What is flawed in this proposal? Entanglement in position and momenta is well established. We can also choose to measure the position of a particle to arbitrary precision. The HUP must hold for Bob and everyone involved.

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You can't determine the spread of a distribution by a single measurement. You need an ensemble of many repeated measurements, but Bob has no way of knowing that Alice has done the same thing each time. Bob still has no way of knowing whether Alice made a measurement or not unless they communicate classically. – Michael Brown Apr 4 '13 at 5:55
I did mention that Alice makes a measurement on an ensemble of her particles with each of her particles entangled with Bob's particles. Each ensemble represents one bit. Moreover, Alice and Bob agree ahead of time that Alice only measures position and Bob only measures momentum. They also have synchronized clocks and measure at the same time or very close in time interval. – QEntanglement Apr 4 '13 at 6:00
Could you give a few formulas? The argument is rather fuzzy now. E.g., what is the state they share, and what observable(s) do they measure? – Norbert Schuch Apr 4 '13 at 8:01
The only equation needed is the standard deviation equation, which everyone knows and the entanglement relation in terms of position and momentum. This is x1 = x2 and p1 = -p2, where x1 is position measurement of particle 1 in Lab A and x2 is position measurement of particle 2 in Lab B. The observables measured is the position and momentum measurement of an atom. There really isn't any other equation needed. – QEntanglement Apr 4 '13 at 8:31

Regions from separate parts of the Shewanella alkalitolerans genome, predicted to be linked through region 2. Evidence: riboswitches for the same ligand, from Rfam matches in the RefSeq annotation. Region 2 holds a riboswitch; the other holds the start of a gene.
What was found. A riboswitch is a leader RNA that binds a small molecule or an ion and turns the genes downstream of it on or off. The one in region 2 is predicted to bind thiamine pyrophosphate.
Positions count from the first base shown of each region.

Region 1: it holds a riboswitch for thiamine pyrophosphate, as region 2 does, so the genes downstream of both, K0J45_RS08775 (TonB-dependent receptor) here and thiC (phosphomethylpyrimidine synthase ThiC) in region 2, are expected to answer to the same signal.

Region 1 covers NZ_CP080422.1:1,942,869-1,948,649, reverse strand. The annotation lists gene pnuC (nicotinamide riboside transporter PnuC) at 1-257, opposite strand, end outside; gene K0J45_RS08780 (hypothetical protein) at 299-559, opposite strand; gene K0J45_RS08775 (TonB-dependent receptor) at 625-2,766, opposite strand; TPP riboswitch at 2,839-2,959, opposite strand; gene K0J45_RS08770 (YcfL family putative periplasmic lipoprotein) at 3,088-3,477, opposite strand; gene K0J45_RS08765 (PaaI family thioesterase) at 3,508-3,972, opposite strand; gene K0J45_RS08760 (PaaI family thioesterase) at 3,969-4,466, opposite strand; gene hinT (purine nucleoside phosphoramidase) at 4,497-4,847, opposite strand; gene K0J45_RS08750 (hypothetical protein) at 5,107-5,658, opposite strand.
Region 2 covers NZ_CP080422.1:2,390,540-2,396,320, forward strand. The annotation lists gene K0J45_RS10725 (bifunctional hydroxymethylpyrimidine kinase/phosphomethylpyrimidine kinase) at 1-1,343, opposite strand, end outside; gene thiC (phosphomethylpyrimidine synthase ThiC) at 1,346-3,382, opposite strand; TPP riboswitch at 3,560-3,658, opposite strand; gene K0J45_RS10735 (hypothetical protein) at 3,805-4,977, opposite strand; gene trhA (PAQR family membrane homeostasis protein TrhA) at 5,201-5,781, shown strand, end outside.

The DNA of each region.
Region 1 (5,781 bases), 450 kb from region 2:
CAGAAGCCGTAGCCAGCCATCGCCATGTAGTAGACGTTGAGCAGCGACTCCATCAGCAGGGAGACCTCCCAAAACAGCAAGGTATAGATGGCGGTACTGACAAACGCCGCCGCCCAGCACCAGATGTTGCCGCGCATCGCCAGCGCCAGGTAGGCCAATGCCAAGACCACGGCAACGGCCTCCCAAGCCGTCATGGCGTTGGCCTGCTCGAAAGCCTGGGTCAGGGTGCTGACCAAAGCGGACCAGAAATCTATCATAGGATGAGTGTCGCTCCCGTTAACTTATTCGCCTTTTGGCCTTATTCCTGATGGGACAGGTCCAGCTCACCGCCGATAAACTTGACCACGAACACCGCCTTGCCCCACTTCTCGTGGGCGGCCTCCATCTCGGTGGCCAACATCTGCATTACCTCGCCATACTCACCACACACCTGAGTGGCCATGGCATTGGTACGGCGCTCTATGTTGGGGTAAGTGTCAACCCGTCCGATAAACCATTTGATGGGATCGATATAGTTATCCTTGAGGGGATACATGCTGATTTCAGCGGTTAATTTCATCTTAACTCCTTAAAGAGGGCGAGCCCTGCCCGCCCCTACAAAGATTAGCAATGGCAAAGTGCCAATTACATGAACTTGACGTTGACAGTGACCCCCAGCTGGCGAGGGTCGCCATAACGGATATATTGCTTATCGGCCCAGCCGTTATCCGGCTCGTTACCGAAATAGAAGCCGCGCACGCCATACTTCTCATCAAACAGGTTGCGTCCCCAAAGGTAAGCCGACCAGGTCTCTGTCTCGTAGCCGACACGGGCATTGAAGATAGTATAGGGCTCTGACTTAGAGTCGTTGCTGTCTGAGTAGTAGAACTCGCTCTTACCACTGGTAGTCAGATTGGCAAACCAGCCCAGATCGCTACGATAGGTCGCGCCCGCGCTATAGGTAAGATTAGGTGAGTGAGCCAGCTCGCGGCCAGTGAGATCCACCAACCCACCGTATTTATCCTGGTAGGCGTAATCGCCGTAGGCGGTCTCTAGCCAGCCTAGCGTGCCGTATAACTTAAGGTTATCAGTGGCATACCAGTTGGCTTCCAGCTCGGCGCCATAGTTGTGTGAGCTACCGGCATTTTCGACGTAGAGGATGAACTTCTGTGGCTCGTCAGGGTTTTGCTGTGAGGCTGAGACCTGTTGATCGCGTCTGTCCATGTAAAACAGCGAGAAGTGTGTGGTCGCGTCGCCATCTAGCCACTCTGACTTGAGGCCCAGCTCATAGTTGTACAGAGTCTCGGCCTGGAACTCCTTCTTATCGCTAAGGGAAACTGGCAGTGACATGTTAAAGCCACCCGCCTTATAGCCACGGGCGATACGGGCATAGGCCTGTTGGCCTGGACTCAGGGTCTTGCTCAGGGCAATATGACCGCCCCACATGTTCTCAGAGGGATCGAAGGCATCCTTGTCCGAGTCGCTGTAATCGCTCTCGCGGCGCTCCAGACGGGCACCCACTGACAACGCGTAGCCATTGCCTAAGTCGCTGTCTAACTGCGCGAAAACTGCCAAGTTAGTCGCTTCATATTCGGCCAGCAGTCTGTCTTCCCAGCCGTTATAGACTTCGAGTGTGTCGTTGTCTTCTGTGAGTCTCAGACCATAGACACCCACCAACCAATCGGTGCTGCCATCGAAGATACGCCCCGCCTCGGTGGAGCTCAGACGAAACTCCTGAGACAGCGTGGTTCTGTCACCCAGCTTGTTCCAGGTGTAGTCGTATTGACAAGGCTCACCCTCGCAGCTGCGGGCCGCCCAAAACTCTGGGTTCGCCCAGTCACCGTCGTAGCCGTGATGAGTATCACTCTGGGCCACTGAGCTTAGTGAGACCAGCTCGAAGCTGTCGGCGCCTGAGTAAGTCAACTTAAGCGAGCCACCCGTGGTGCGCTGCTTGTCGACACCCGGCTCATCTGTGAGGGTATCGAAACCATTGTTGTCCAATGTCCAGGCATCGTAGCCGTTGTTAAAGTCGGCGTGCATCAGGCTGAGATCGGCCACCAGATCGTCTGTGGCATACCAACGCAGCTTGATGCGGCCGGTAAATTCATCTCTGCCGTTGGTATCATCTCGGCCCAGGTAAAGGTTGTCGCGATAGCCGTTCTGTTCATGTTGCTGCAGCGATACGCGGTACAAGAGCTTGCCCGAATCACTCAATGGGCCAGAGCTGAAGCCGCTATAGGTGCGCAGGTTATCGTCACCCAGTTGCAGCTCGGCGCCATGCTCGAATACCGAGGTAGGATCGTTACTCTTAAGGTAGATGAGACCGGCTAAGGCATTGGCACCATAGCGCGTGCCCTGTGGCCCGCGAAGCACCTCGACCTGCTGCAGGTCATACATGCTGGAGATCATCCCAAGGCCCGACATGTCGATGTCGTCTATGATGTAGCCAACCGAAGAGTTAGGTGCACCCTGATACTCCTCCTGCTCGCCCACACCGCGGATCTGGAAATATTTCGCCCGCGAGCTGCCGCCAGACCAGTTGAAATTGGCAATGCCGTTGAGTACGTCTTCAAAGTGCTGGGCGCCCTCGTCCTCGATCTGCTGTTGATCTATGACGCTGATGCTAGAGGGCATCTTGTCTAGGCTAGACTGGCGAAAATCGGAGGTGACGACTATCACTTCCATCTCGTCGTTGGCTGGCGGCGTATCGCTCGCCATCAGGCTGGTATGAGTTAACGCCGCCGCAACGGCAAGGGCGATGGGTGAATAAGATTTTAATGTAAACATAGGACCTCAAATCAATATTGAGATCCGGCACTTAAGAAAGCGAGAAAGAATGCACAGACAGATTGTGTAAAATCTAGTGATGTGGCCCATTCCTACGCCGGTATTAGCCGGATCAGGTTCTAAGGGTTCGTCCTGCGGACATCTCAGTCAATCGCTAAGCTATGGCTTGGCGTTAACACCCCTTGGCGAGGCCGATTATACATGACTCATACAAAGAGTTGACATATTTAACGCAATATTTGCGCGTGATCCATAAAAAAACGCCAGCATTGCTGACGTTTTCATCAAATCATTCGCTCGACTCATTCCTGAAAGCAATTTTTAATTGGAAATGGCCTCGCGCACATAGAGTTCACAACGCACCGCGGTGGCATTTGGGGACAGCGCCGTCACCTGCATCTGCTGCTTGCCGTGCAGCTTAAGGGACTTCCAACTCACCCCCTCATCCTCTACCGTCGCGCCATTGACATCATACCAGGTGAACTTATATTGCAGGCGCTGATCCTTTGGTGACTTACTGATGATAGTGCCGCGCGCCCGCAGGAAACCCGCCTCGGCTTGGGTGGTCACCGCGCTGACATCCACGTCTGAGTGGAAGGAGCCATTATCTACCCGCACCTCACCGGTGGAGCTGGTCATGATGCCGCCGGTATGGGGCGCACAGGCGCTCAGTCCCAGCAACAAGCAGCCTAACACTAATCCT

The spread of position and momentum in the entangled particles would both be large. The entanglements would only show up when you go to compare notes. The proof is local commmutativity of all operators. – Ron Maimon Apr 4 '13 at 9:58

This is a general fact independent of any particular realization of the system: if Alice cannot control the outcome of her measurements, and does not communicate the results of her measurements classically to Bob, entanglement cannot be used to communicate between the two.

Here's why. Let Alice and Bob be in control of two systems $A$ and $B$ which can be arbitrarily entangled with each other. The state is given by a density matrix $\rho_{AB}$ on the combined Hilbert space $\mathcal{H}_A \otimes \mathcal{H}_B$. It is well known that if Bob measures an observable $\mathcal{\hat{O}}_B$ ($= \mathbb{I}_A \otimes \mathcal{\hat{O}}_B$) the expectation value is given by the trace:

$$\langle \mathcal{O}_B \rangle = \mathrm{Tr}\left[ \mathcal{\hat{O}}_B \rho_{AB} \right] = \mathrm{Tr_B}\left[ \mathcal{\hat{O}}_B \rho_{B} \right],$$